UMass Amherst's vision for the Mount Ida Campus

UMass Amherst students cross a bridge on the Mount Ida Campus outside Boston.

Steve GoodwinSteve Goodwin is the “point person” enthusiastically overseeing the Mount Ida Campus transition into the UMass Amherst community. Here, he answers some of the stakeholder questions he hears most often.

Why did UMass Amherst make the decision to acquire the Mount Ida campus?

It’s a responsibility of the flagship to give back to all the cities and townships of the Commonwealth; 85 percent of economic activity is in this part of the state, so it’s important for Amherst to be plugged in here. Having a presence in the greater Boston area has been a priority for Chancellor Subbaswamy since he came to UMass in 2012. So the purchase of Mount Ida College is a beneficial opportunity to retain the integrity of the Mount Ida campus and for us to have a physical presence in the eastern part of the state. We’re really happy to be here in this area.

What are the goals for the student experience of Mount Ida?

Our utmost priority is to provide the best education we can for our students. Part of that involves experiential learning. Now that we have this physical space, students who live in Western Mass or who are from out of state have a base of operations from which they can take advantage of internship opportunities in the greater Boston area and sustain those for longer.  As we know, this part of the state can be prohibitively expensive to live in, especially if you are a student. There will be coursework available on campus, as well as online coursework.

The model for higher education is changing, and the Mount Ida campus gives us many more options for professional development, executive education, and lifelong learning. We have the opportunity to reinvent what higher education could look like here, so we will be very deliberate about building our programming, because we want it to be of the very highest quality.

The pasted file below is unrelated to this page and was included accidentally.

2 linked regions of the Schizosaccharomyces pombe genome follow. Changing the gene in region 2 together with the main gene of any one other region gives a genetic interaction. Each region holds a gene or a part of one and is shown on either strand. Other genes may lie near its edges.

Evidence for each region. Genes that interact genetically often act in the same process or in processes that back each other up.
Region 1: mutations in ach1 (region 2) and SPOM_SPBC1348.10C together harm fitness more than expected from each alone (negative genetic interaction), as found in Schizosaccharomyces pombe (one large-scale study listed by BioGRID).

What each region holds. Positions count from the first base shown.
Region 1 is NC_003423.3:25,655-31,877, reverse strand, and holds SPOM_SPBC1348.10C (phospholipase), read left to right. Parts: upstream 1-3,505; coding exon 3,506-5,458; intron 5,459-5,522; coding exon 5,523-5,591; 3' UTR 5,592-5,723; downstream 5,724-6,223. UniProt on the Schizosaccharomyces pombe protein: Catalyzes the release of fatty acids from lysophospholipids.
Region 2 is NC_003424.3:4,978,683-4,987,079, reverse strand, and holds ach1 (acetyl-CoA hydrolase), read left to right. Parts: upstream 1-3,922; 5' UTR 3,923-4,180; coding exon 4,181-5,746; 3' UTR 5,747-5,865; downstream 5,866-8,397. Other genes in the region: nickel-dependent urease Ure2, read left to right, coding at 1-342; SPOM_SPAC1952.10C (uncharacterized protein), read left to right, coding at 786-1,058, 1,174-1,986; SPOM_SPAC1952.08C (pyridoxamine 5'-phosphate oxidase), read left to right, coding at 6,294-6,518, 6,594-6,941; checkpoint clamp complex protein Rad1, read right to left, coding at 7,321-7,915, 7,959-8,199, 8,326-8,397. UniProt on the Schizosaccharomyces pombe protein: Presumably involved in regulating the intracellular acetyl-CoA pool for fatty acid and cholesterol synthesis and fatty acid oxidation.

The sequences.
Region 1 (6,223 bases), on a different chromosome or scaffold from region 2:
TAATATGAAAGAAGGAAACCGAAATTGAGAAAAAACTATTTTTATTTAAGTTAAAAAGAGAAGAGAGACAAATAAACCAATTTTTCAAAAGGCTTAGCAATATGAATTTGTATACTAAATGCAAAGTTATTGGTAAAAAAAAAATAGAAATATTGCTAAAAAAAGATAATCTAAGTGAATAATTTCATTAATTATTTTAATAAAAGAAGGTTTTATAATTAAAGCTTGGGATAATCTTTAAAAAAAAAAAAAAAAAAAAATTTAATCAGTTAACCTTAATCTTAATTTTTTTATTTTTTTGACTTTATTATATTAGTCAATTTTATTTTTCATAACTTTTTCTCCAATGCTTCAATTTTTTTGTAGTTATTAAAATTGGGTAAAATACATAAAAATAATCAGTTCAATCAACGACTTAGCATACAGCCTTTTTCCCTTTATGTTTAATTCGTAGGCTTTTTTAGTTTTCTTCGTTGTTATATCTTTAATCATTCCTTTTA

We will have two to three new programs up for spring 2019, involving between 200 to 300 students. By fall 2019, we’ll have 10 to 15 programs running in various capacities, up to maybe 30 in five years. 

What about the relationship with businesses in this sector of the state?

Since our students will have a home base for longer internships and co-ops—and therefore a richer educational experience—this is also of benefit to companies, because it allows businesses to try qualified students on “for size” in a more involved working relationship.

Being in such close proximity to Boston allows us to draw businesses to the Mount Ida campus, where they can represent themselves to the students here. We intend to become very active with businesses in the area. In addition to working with entrepreneurships and start-ups, we want to find innovative ways to help established businesses. Incubator and accelerator spaces are real possibilities, as well as developing a conference center in the near future. Chancellor Subbaswamy wants to be creative and different about how we use the spaces on the campus.